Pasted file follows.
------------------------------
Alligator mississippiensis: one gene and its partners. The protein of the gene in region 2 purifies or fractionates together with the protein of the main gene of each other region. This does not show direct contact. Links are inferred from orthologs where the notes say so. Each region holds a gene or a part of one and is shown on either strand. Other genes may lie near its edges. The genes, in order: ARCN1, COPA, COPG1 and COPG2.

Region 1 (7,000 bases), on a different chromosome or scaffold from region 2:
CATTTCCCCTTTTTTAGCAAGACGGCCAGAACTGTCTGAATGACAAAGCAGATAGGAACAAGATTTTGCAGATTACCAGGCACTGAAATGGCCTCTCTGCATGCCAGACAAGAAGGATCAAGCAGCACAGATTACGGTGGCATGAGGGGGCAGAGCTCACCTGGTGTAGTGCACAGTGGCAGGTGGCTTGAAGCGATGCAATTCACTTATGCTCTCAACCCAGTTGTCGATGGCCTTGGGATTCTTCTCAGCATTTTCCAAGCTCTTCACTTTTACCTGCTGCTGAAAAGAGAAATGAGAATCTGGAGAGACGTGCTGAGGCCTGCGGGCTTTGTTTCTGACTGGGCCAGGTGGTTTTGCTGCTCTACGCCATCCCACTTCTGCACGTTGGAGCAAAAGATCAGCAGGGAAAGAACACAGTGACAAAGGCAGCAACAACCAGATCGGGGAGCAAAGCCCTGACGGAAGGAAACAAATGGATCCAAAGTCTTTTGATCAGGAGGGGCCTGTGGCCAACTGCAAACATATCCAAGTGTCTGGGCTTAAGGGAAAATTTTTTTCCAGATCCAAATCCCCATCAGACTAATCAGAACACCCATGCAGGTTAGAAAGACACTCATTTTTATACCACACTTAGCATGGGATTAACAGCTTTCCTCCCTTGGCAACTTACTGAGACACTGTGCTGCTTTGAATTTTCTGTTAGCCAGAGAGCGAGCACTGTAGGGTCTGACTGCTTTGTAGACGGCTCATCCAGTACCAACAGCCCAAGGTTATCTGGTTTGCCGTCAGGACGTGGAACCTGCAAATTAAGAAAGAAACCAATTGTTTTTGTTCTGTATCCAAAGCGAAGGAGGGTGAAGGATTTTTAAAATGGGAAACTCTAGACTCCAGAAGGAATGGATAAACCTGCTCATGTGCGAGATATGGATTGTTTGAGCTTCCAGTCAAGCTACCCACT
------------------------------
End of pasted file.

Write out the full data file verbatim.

Alligator mississippiensis: one gene and its partners. The protein of the gene in region 2 purifies or fractionates together with the protein of the main gene of each other region. This does not show direct contact. Links are inferred from orthologs where the notes say so. Each region holds a gene or a part of one and is shown on either strand. Other genes may lie near its edges. The genes, in order: ARCN1, COPA, COPG1 and COPG2.

Region 1 (7,000 bases), on a different chromosome or scaffold from region 2:
CATTTCCCCTTTTTTAGCAAGACGGCCAGAACTGTCTGAATGACAAAGCAGATAGGAACAAGATTTTGCAGATTACCAGGCACTGAAATGGCCTCTCTGCATGCCAGACAAGAAGGATCAAGCAGCACAGATTACGGTGGCATGAGGGGGCAGAGCTCACCTGGTGTAGTGCACAGTGGCAGGTGGCTTGAAGCGATGCAATTCACTTATGCTCTCAACCCAGTTGTCGATGGCCTTGGGATTCTTCTCAGCATTTTCCAAGCTCTTCACTTTTACCTGCTGCTGAAAAGAGAAATGAGAATCTGGAGAGACGTGCTGAGGCCTGCGGGCTTTGTTTCTGACTGGGCCAGGTGGTTTTGCTGCTCTACGCCATCCCACTTCTGCACGTTGGAGCAAAAGATCAGCAGGGAAAGAACACAGTGACAAAGGCAGCAACAACCAGATCGGGGAGCAAAGCCCTGACGGAAGGAAACAAATGGATCCAAAGTCTTTTGATCAGGAGGGGCCTGTGGCCAACTGCAAACATATCCAAGTGTCTGGGCTTAAGGGAAAATTTTTTTCCAGATCCAAATCCCCATCAGACTAATCAGAACACCCATGCAGGTTAGAAAGACACTCATTTTTATACCACACTTAGCATGGGATTAACAGCTTTCCTCCCTTGGCAACTTACTGAGACACTGTGCTGCTTTGAATTTTCTGTTAGCCAGAGAGCGAGCACTGTAGGGTCTGACTGCTTTGTAGACGGCTCATCCAGTACCAACAGCCCAAGGTTATCTGGTTTGCCGTCAGGACGTGGAACCTGCAAATTAAGAAAGAAACCAATTGTTTTTGTTCTGTATCCAAAGCGAAGGAGGGTGAAGGATTTTTAAAATGGGAAACTCTAGACTCCAGAAGGAATGGATAAACCTGCTCATGTGCGAGATATGGATTGTTTGAGCTTCCAGTCAAGCTACCCACT